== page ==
The General Services Administration and the Treasury Department are trying to reinvigorate the SmartBUY initiative, yet again.
GSA and Treasury issued a request for information Nov. 8 asking vendors to answer 10 questions about how to improve the enterprise software licensing initiative, known as SmartBUY. The RFI is part of a plan is to move SmartBUY under the Federal Strategic Sourcing Initiative.
“FSSI SmartBUY has gained support from a software advisory team consisting of agency representatives that comprise over 80 percent of the total federal spend on commercial off-the-shelf software,” the RFI stated. “The management of federal IT software spend currently is a laborious process for government agencies that involves complex purchasing procedures for both agencies and vendors.”
The RFI marks at least the third attempt to get agencies to use SmartBUY. Less than a year after it first launched, GSA changed the program to be more flexible to meet agency needs. Then in 2004, after a year into the program, GSA tried to focus on agency-specific needs instead of the applications that were used widely across agencies, and offered agencies the ability to request a waiver to buy software outside of SmartBUY.
GSA also started working more closely with the Defense Department’s Enterprise Software Initiative (ESI) in 2005.
SmartBUY has struggled with widespread adoption
The Office of Management and Budget launched SmartBUY in 2003, but it has struggled over the years to get widespread adoption. The program includes 38 different contracts for popular software titles such as Oracle, VMWare and Symantec. But despite the assortment of options, agencies have not flocked to the program.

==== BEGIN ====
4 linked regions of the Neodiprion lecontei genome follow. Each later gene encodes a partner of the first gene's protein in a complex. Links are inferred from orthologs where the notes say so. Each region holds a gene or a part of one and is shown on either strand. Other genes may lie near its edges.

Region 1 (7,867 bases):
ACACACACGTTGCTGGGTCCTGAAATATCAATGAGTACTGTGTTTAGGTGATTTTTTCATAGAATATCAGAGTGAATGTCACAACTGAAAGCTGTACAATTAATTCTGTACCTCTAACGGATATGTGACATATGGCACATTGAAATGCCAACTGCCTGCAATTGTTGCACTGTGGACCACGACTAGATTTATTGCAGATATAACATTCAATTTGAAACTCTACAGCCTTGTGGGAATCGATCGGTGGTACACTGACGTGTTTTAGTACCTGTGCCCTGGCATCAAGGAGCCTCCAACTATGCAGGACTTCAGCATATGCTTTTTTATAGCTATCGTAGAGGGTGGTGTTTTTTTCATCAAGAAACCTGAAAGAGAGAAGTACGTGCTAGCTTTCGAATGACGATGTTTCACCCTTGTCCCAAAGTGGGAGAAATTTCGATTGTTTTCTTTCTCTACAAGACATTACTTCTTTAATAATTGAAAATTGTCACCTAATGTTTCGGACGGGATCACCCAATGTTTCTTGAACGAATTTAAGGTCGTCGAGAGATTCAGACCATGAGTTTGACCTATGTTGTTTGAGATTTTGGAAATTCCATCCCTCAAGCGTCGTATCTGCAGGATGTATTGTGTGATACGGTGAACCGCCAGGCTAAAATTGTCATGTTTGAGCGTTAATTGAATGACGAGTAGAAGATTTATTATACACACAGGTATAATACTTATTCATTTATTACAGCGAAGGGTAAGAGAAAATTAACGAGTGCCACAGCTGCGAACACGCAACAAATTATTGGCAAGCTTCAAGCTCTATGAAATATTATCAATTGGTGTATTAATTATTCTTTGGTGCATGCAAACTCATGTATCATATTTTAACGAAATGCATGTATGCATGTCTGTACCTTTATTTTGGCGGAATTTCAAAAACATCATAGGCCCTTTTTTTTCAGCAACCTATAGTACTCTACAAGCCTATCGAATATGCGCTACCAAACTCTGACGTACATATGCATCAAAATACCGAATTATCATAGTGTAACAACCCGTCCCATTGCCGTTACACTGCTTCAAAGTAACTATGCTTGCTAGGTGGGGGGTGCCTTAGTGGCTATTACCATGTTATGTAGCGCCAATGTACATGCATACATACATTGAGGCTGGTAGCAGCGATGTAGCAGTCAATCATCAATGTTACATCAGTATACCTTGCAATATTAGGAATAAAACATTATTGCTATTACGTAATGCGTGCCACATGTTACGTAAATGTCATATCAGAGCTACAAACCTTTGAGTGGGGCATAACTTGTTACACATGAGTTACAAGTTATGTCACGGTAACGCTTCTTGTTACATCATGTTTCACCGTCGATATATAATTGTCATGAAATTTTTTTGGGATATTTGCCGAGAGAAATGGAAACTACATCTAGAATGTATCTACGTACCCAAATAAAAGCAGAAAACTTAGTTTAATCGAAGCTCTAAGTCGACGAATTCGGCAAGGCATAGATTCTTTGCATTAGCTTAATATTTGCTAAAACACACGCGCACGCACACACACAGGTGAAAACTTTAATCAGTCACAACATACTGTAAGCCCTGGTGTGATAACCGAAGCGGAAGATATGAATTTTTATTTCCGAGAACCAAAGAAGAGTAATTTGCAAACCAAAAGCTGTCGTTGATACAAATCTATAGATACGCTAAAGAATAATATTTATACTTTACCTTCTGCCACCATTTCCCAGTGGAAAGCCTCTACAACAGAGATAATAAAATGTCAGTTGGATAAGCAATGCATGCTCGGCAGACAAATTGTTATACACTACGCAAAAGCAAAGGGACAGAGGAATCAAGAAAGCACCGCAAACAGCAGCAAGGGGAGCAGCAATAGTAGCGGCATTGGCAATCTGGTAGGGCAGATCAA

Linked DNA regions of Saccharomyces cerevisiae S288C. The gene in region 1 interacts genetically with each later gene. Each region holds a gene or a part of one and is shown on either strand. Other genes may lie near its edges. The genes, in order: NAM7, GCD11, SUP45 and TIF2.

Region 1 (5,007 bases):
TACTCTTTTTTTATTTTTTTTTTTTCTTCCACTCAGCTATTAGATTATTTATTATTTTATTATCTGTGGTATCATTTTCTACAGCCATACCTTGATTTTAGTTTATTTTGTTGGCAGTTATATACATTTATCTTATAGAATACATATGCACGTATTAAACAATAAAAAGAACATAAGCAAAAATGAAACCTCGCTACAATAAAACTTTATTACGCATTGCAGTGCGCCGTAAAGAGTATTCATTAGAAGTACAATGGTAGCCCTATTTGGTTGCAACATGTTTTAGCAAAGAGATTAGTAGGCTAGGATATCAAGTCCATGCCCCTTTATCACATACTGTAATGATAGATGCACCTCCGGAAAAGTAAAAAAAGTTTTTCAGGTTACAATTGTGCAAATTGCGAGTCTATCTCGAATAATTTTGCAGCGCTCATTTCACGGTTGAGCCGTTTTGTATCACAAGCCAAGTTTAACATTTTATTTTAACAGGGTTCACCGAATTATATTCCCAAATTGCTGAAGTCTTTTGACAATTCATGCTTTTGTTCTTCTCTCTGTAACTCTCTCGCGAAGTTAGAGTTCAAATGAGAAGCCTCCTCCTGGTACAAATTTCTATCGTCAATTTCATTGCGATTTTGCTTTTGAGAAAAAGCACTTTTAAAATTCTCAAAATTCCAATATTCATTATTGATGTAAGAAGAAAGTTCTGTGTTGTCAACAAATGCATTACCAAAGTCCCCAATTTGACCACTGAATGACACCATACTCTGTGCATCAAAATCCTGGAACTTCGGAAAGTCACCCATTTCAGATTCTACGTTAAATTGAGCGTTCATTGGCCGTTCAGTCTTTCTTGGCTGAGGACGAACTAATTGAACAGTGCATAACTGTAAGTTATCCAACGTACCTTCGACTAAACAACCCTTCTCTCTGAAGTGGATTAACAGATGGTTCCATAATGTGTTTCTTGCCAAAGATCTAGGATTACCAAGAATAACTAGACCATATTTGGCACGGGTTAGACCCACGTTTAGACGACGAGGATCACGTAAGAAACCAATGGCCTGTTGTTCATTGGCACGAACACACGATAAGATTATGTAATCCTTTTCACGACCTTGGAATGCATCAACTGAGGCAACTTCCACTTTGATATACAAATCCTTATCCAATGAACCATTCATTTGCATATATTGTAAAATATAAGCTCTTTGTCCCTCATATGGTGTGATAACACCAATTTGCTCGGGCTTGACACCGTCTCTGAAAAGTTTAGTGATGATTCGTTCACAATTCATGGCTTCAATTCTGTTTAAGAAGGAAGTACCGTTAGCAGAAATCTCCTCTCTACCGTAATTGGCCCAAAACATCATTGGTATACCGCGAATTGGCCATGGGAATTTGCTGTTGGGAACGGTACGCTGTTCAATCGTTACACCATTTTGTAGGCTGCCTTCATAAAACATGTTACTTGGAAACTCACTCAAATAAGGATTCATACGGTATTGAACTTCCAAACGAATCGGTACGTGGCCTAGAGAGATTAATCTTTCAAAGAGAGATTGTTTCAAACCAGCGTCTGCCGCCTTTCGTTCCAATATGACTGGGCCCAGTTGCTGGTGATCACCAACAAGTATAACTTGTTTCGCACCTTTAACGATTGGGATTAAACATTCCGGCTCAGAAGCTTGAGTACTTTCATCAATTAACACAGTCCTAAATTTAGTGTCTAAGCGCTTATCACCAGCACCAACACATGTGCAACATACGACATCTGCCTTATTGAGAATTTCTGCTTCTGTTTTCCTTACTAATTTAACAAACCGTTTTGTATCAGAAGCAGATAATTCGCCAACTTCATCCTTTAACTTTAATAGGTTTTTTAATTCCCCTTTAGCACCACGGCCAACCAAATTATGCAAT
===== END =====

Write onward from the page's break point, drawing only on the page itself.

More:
Moving SmartBUY under FSSI is part of the administration’s efforts to push for more strategic sourcing. The Government Accountability Office in October found agencies are missing the opportunity to save billions through consolidating contracts.
Joe Jordan, the administrator of the Office of Federal Procurement Policy, also said last month he wants to move 10 more common products and services under FSSI, and GSA will lead contracting effort. OMB is considering making the use of strategic sourcing contracts mandatory.
Additionally, draft legislation from Rep. Darrell Issa (R-Calif.), chairman of the Oversight and Government Reform Committee, also would try to strengthen FSSI by the creation of a Federal Commodity Information Technology Acquisition Center to coordinate the buying of commodity IT products to get the lowest cost possible.
Issa also is calling for a governmentwide spending analysis on software products or services to support decisions for strategic sourcing under the federal strategic-sourcing program. OMB also would be required to identify and assess the use of commodity IT in agencies and create a uniform classification system for commodity IT within 180 days of the bill becoming law.
There is growing concern about the impact strategic sourcing will have on small businesses and whether it really saves the government money or limits competition so agencies end up spending more money.